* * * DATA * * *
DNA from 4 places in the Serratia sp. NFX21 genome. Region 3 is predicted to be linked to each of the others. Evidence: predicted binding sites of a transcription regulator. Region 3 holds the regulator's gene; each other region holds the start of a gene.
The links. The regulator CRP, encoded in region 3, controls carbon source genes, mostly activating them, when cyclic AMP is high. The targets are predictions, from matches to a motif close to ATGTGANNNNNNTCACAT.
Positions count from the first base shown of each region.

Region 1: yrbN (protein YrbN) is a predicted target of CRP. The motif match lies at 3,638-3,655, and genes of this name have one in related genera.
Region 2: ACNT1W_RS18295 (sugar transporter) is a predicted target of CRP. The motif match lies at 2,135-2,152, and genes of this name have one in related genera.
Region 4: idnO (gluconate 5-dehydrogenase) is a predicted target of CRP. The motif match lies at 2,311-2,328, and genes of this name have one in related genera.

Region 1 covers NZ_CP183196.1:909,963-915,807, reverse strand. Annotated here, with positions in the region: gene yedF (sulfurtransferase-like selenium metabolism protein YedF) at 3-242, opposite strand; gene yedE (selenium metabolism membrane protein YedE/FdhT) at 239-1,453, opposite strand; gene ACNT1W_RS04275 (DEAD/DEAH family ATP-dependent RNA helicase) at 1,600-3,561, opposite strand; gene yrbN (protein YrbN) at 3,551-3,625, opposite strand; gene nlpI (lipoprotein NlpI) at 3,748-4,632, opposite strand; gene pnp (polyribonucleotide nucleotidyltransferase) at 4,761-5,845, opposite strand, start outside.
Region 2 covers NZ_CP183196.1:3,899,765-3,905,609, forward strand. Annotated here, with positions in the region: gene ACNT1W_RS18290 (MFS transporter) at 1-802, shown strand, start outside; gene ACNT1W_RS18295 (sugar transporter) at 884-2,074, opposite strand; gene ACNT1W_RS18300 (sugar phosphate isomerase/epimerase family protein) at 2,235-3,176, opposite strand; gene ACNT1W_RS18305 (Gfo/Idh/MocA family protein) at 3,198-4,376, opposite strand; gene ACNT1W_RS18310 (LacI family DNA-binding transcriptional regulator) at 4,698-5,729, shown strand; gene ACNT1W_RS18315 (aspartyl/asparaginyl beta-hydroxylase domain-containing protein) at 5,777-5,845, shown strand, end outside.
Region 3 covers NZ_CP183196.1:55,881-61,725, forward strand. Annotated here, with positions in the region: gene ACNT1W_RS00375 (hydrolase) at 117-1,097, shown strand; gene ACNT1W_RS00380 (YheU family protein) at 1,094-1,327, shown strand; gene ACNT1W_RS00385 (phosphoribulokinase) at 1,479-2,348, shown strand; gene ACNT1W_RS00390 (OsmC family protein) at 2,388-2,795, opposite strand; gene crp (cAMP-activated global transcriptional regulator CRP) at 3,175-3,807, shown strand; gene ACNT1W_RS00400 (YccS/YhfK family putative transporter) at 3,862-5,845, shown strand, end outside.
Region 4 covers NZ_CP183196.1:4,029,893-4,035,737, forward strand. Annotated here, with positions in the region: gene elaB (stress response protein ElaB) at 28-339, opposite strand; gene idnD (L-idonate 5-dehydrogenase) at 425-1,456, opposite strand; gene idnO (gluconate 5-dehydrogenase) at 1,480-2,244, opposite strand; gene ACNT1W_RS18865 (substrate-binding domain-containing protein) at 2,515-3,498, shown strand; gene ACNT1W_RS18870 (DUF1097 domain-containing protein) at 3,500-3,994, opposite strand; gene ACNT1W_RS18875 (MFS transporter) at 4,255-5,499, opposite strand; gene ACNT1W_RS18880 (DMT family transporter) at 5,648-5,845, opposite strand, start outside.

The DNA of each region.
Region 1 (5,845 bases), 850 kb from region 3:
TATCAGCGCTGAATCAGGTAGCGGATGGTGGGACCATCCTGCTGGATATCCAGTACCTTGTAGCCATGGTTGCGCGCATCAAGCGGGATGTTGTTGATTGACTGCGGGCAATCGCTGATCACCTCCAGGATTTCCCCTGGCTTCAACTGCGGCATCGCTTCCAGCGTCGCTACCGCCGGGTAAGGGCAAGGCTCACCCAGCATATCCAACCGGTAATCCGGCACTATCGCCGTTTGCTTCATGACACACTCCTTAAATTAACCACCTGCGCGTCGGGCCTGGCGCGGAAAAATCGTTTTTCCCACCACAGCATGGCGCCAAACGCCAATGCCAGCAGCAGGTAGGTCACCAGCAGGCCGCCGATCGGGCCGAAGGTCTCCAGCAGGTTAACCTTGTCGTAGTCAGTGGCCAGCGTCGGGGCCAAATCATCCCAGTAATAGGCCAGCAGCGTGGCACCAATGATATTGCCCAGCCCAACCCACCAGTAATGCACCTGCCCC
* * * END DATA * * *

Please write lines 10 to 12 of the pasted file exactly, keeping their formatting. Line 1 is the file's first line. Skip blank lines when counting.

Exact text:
Region 4 covers NZ_CP183196.1:4,029,893-4,035,737, forward strand. Annotated here, with positions in the region: gene elaB (stress response protein ElaB) at 28-339, opposite strand; gene idnD (L-idonate 5-dehydrogenase) at 425-1,456, opposite strand; gene idnO (gluconate 5-dehydrogenase) at 1,480-2,244, opposite strand; gene ACNT1W_RS18865 (substrate-binding domain-containing protein) at 2,515-3,498, shown strand; gene ACNT1W_RS18870 (DUF1097 domain-containing protein) at 3,500-3,994, opposite strand; gene ACNT1W_RS18875 (MFS transporter) at 4,255-5,499, opposite strand; gene ACNT1W_RS18880 (DMT family transporter) at 5,648-5,845, opposite strand, start outside.

The DNA of each region.
Region 1 (5,845 bases), 850 kb from region 3: